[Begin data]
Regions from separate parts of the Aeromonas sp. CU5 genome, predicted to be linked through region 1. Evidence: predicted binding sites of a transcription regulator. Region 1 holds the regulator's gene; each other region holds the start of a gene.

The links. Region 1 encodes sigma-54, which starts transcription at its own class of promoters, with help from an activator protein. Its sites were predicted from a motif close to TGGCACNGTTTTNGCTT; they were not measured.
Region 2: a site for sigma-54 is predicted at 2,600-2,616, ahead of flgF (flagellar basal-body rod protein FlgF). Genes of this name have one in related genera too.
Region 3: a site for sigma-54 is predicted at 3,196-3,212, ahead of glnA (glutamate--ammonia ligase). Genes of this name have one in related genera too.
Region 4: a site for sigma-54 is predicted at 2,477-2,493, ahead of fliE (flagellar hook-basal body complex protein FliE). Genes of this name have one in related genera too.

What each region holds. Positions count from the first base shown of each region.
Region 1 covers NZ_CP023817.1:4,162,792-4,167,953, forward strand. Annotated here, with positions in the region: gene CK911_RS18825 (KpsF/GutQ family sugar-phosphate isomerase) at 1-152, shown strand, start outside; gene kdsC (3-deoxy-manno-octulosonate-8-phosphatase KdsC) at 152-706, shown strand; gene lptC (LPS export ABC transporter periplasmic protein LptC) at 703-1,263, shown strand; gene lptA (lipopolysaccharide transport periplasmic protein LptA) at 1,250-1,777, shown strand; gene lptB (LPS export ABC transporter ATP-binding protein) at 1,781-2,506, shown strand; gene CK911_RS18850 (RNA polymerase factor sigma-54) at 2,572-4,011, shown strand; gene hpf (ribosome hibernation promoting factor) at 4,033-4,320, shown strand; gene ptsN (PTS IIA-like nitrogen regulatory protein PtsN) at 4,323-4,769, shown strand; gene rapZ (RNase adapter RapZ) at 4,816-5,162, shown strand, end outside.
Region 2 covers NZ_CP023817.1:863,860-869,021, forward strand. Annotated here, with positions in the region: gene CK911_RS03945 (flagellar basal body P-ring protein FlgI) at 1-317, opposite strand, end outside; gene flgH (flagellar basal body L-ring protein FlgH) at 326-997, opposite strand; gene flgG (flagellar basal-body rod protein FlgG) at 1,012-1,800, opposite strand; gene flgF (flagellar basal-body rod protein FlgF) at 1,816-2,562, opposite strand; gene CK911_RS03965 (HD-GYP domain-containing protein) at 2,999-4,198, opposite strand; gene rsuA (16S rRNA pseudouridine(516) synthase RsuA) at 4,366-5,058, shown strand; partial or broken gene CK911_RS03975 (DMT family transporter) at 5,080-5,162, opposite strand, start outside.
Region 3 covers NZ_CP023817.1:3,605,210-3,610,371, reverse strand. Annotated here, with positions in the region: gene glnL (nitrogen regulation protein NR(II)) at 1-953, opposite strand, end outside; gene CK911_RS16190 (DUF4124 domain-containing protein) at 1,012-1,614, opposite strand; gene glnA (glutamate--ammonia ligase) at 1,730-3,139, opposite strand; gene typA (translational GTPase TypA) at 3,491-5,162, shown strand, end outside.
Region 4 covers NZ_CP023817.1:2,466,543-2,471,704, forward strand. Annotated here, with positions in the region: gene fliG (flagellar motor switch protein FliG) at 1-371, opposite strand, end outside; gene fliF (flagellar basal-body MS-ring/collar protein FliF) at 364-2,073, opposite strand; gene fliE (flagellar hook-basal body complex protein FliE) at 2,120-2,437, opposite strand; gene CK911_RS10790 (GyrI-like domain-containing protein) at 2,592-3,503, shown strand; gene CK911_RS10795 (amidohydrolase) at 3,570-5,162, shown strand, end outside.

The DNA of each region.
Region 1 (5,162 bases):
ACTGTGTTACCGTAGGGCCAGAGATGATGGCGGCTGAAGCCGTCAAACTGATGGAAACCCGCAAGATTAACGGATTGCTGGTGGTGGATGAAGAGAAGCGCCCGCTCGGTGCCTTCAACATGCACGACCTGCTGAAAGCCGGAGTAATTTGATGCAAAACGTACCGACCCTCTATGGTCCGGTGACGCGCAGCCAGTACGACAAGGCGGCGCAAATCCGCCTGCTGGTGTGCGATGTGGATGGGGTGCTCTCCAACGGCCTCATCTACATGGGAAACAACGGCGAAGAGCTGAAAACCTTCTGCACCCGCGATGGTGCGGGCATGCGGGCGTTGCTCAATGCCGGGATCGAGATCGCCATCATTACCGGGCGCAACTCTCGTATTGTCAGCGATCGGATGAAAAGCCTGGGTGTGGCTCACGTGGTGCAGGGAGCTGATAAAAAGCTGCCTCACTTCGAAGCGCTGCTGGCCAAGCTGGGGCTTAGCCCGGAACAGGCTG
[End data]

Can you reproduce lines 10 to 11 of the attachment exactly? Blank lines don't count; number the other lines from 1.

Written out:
Region 4 covers NZ_CP023817.1:2,466,543-2,471,704, forward strand. Annotated here, with positions in the region: gene fliG (flagellar motor switch protein FliG) at 1-371, opposite strand, end outside; gene fliF (flagellar basal-body MS-ring/collar protein FliF) at 364-2,073, opposite strand; gene fliE (flagellar hook-basal body complex protein FliE) at 2,120-2,437, opposite strand; gene CK911_RS10790 (GyrI-like domain-containing protein) at 2,592-3,503, shown strand; gene CK911_RS10795 (amidohydrolase) at 3,570-5,162, shown strand, end outside.

The DNA of each region.